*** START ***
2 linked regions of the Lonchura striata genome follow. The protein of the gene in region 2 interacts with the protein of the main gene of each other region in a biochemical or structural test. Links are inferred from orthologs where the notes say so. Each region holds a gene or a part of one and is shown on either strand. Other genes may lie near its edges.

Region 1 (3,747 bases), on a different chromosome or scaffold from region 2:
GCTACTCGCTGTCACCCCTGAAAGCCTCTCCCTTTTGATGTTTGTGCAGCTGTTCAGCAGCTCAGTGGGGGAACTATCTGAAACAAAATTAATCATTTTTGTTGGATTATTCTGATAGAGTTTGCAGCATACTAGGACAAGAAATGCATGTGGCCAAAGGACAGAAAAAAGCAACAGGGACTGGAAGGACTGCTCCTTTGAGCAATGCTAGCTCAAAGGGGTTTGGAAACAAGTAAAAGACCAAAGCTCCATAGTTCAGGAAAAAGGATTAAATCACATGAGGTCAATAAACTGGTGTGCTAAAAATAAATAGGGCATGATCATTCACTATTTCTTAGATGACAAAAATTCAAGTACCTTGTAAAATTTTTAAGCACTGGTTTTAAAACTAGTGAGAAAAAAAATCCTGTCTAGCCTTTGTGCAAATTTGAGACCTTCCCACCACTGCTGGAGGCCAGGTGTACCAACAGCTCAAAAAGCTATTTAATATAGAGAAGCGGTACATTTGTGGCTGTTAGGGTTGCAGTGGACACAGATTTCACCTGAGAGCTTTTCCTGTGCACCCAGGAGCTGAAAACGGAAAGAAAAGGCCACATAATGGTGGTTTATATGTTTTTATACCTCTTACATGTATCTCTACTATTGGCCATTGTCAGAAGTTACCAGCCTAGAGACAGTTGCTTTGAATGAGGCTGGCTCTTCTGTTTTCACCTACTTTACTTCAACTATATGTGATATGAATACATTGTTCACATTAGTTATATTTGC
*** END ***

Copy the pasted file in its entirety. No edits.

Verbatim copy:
2 linked regions of the Lonchura striata genome follow. The protein of the gene in region 2 interacts with the protein of the main gene of each other region in a biochemical or structural test. Links are inferred from orthologs where the notes say so. Each region holds a gene or a part of one and is shown on either strand. Other genes may lie near its edges.

Region 1 (3,747 bases), on a different chromosome or scaffold from region 2:
GCTACTCGCTGTCACCCCTGAAAGCCTCTCCCTTTTGATGTTTGTGCAGCTGTTCAGCAGCTCAGTGGGGGAACTATCTGAAACAAAATTAATCATTTTTGTTGGATTATTCTGATAGAGTTTGCAGCATACTAGGACAAGAAATGCATGTGGCCAAAGGACAGAAAAAAGCAACAGGGACTGGAAGGACTGCTCCTTTGAGCAATGCTAGCTCAAAGGGGTTTGGAAACAAGTAAAAGACCAAAGCTCCATAGTTCAGGAAAAAGGATTAAATCACATGAGGTCAATAAACTGGTGTGCTAAAAATAAATAGGGCATGATCATTCACTATTTCTTAGATGACAAAAATTCAAGTACCTTGTAAAATTTTTAAGCACTGGTTTTAAAACTAGTGAGAAAAAAAATCCTGTCTAGCCTTTGTGCAAATTTGAGACCTTCCCACCACTGCTGGAGGCCAGGTGTACCAACAGCTCAAAAAGCTATTTAATATAGAGAAGCGGTACATTTGTGGCTGTTAGGGTTGCAGTGGACACAGATTTCACCTGAGAGCTTTTCCTGTGCACCCAGGAGCTGAAAACGGAAAGAAAAGGCCACATAATGGTGGTTTATATGTTTTTATACCTCTTACATGTATCTCTACTATTGGCCATTGTCAGAAGTTACCAGCCTAGAGACAGTTGCTTTGAATGAGGCTGGCTCTTCTGTTTTCACCTACTTTACTTCAACTATATGTGATATGAATACATTGTTCACATTAGTTATATTTGC